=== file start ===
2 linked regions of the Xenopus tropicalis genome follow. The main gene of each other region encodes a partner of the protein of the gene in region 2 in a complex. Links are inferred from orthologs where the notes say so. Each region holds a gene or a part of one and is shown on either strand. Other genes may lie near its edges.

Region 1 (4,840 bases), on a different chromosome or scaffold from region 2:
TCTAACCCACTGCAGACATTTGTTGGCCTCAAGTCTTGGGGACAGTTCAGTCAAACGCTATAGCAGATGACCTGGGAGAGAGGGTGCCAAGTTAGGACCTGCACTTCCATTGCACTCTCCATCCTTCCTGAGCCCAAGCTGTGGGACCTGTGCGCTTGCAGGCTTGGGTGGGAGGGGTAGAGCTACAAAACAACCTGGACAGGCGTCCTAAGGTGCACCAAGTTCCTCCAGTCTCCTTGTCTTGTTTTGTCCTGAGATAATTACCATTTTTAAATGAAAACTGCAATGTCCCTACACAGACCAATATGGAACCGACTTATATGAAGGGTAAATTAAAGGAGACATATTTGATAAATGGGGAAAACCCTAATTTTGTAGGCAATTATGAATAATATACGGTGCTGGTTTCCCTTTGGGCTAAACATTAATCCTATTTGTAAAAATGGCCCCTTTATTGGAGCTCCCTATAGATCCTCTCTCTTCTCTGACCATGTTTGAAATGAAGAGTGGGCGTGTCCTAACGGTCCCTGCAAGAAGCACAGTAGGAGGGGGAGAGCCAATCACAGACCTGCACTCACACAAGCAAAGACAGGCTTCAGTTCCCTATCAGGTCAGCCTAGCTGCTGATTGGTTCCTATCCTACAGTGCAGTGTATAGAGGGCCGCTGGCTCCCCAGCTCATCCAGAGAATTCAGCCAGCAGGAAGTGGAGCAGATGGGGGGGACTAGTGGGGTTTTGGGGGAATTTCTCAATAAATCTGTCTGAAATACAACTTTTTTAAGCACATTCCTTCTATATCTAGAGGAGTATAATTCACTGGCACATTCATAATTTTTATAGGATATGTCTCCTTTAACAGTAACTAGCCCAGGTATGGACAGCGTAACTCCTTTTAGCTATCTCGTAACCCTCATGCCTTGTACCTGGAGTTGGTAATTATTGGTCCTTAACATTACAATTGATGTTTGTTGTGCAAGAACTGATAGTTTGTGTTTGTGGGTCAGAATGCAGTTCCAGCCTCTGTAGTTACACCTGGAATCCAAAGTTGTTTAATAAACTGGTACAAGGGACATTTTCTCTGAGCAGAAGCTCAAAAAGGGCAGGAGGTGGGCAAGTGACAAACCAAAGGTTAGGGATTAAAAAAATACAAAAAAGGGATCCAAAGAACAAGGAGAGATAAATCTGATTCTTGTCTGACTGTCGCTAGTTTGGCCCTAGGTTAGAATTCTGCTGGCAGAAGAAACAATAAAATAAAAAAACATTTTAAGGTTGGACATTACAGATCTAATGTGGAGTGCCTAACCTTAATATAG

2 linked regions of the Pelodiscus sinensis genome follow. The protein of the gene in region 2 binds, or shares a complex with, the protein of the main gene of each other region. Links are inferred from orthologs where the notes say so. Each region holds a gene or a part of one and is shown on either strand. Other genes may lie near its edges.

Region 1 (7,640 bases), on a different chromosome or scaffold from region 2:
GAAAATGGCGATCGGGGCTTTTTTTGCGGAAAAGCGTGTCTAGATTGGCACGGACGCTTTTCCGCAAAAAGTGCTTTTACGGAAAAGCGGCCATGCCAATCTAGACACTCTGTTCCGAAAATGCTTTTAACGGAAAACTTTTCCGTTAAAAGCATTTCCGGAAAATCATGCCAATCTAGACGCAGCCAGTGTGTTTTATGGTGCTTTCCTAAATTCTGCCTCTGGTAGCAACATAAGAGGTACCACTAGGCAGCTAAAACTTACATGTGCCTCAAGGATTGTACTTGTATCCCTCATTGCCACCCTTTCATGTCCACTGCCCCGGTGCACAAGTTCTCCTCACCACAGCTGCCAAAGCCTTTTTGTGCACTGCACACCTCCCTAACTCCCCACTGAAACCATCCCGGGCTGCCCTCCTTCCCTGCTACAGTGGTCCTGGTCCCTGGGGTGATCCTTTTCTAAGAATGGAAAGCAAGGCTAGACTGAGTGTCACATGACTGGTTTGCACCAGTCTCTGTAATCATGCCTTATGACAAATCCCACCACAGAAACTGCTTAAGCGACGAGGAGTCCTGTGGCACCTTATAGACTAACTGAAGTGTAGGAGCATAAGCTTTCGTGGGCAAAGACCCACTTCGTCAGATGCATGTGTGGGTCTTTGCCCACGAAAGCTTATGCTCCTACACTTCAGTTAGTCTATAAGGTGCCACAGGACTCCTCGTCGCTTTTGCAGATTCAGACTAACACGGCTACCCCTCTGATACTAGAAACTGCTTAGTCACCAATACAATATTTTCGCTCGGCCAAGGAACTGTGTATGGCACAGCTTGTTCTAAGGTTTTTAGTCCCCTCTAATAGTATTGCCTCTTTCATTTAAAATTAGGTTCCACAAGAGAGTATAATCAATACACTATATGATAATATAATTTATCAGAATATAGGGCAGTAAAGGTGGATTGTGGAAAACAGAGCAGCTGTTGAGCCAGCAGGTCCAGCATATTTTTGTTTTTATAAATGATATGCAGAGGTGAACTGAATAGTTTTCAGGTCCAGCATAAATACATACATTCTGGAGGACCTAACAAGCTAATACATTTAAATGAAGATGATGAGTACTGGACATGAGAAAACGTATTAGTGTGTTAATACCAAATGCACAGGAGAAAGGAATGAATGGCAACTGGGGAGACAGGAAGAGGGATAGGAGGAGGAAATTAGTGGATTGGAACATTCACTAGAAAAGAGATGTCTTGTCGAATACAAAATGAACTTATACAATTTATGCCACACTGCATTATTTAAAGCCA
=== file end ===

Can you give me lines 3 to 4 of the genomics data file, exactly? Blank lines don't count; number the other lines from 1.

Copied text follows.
TCTAACCCACTGCAGACATTTGTTGGCCTCAAGTCTTGGGGACAGTTCAGTCAAACGCTATAGCAGATGACCTGGGAGAGAGGGTGCCAAGTTAGGACCTGCACTTCCATTGCACTCTCCATCCTTCCTGAGCCCAAGCTGTGGGACCTGTGCGCTTGCAGGCTTGGGTGGGAGGGGTAGAGCTACAAAACAACCTGGACAGGCGTCCTAAGGTGCACCAAGTTCCTCCAGTCTCCTTGTCTTGTTTTGTCCTGAGATAATTACCATTTTTAAATGAAAACTGCAATGTCCCTACACAGACCAATATGGAACCGACTTATATGAAGGGTAAATTAAAGGAGACATATTTGATAAATGGGGAAAACCCTAATTTTGTAGGCAATTATGAATAATATACGGTGCTGGTTTCCCTTTGGGCTAAACATTAATCCTATTTGTAAAAATGGCCCCTTTATTGGAGCTCCCTATAGATCCTCTCTCTTCTCTGACCATGTTTGAAATGAAGAGTGGGCGTGTCCTAACGGTCCCTGCAAGAAGCACAGTAGGAGGGGGAGAGCCAATCACAGACCTGCACTCACACAAGCAAAGACAGGCTTCAGTTCCCTATCAGGTCAGCCTAGCTGCTGATTGGTTCCTATCCTACAGTGCAGTGTATAGAGGGCCGCTGGCTCCCCAGCTCATCCAGAGAATTCAGCCAGCAGGAAGTGGAGCAGATGGGGGGGACTAGTGGGGTTTTGGGGGAATTTCTCAATAAATCTGTCTGAAATACAACTTTTTTAAGCACATTCCTTCTATATCTAGAGGAGTATAATTCACTGGCACATTCATAATTTTTATAGGATATGTCTCCTTTAACAGTAACTAGCCCAGGTATGGACAGCGTAACTCCTTTTAGCTATCTCGTAACCCTCATGCCTTGTACCTGGAGTTGGTAATTATTGGTCCTTAACATTACAATTGATGTTTGTTGTGCAAGAACTGATAGTTTGTGTTTGTGGGTCAGAATGCAGTTCCAGCCTCTGTAGTTACACCTGGAATCCAAAGTTGTTTAATAAACTGGTACAAGGGACATTTTCTCTGAGCAGAAGCTCAAAAAGGGCAGGAGGTGGGCAAGTGACAAACCAAAGGTTAGGGATTAAAAAAATACAAAAAAGGGATCCAAAGAACAAGGAGAGATAAATCTGATTCTTGTCTGACTGTCGCTAGTTTGGCCCTAGGTTAGAATTCTGCTGGCAGAAGAAACAATAAAATAAAAAAACATTTTAAGGTTGGACATTACAGATCTAATGTGGAGTGCCTAACCTTAATATAG

2 linked regions of the Pelodiscus sinensis genome follow. The protein of the gene in region 2 binds, or shares a complex with, the protein of the main gene of each other region. Links are inferred from orthologs where the notes say so. Each region holds a gene or a part of one and is shown on either strand. Other genes may lie near its edges.